Can the years spent in ideal conditions eliminate natural selection that affected living organisms for millions of years? It is believed that Homo sapiens is there for about 1600—1800 generations. And with a 25-year-long human generation, it would take hundreds and thousands of years to answer this question. However, using model organisms with a short life cycle but with the life and adaptation processes common for different organisms can give some answers.
Drosophila melanogaster, a fruit fly, is widely used as a model object for studying the way living organisms adapt to environmental changes and inherit certain traits.
In the article “Transcriptome Analysis of Drosophila Melanogaster Laboratory Strains of Different Geographical Origin after Long-Term Laboratory Maintenance” by Mikhail Zarubin, Alena Yakhnenko and Elena Kravchenko published in the Ecology and Evolution (Q1), the findings of the study of several Drosophila melanogaster strains are presented. This analysis is an indispensable preliminary stage for using these strains in further radiobiological experiments.
The authors showed that at the level of transcriptomes (RNA set of all currently active genes of an organism) and several physiological traits, phenotypic features of the fruit flies from Domodedovo (Moscow Region) and those from Canton (Ohio, the USA) remain constant even after almost 60 and 100 years of living in the same laboratory conditions (about 6000 and 10000 generations of D. melanogaster, respectively). Both laboratory lines kept a considerable number of adaptive traits evolved earlier in natural surroundings due to natural selection. For instance, the American drosophilae run faster, and the Russian ones are more active at low ambient temperatures. The transcriptome analysis indicated difference between the American and Russian lines in the expression of many genes, in particular, of those responsible for insecticide protection (these toxic substances were not used 100 years ago, that is why these genes are less active in the American strain), involved in locomotion and mitochondria activity (more active in the American strain), responsible for sense of smell (more active in the American strain) and for fat and carbohydrate metabolism (different genes work in the American and Russian strains) etc. The genes with different expression in the studied lab strains considerably correlated with the genes with different expression in the fruit flies from natural populations of the corresponding latitudes. Thus, even 10000 generations in ideal environment are not enough to extinguish millions of years of evolution that developed adaptive alterations between organisms of different geographical origin.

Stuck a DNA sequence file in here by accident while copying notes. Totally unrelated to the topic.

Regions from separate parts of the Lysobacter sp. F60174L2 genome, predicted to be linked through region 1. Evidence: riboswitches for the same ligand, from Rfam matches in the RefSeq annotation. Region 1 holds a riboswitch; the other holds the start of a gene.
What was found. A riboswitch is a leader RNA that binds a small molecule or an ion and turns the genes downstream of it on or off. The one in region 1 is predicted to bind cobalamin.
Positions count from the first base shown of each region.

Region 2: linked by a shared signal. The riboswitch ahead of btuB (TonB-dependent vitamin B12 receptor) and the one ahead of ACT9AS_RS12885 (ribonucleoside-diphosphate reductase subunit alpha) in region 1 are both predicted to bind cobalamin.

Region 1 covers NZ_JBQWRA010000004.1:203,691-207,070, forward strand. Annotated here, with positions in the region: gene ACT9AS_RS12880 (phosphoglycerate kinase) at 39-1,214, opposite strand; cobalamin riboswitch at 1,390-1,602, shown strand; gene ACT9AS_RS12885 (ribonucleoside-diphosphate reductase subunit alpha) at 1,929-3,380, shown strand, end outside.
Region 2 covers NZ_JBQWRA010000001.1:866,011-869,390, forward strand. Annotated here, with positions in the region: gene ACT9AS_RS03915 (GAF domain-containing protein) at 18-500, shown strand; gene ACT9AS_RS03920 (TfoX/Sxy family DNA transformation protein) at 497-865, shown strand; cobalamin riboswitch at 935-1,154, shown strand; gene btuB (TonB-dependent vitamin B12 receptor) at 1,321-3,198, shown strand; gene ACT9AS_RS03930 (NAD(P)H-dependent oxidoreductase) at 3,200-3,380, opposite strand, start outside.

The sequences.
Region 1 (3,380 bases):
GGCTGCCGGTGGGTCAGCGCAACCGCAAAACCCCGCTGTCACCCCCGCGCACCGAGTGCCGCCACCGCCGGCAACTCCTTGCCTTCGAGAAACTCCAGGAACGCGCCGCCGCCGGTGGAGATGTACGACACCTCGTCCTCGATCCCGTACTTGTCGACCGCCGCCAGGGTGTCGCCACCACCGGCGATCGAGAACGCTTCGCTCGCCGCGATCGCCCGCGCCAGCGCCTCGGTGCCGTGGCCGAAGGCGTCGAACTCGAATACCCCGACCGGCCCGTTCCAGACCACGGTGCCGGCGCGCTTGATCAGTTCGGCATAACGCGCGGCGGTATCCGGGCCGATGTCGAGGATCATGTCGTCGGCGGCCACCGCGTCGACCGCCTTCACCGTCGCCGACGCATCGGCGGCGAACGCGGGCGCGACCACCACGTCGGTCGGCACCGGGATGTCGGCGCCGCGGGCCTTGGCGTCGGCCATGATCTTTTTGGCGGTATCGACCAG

Furthermore, this finding can also solve another serious problem—mass insect extinction throughout the last decade caused by global warming. Determining the genes which ensure the adaptation to the warm latitudes nearer the equator will allow estimating survival prospects for many insect species and maybe preventing their death. According to the authors, the analysis of the well-studied lab strains keeping their adaptive traits makes it possible to distinguish these genes. Particularly, based on the transcriptome analysis of the Russian and American Drosophila melanogaster lab strains, the authors have found two candidate genes related to latitude adaptation and demonstrated correlation between the expression of the genes and the latitude while studying five Drosophila melanogaster lines of different geographical origin (from 400 to 600 N).
In their further research, the scientists intend to identify and examine different regulatory elements which cause the alteration in gene expression of the Russian and American Drosophila melanogaster lab strains, and also evaluate their radioresistance.
The research was performed at the Dzhelepov Laboratory of Nuclear Problems in the Section of Molecular Genetics of the Cell within Topic 04-2-1132-2017/2022 “Biomedical, Radiological and Genetic Studies Using Different Types of Ionizing Radiation”.
Doctor of Biology, Head of the Section of Molecular Genetics of the Cell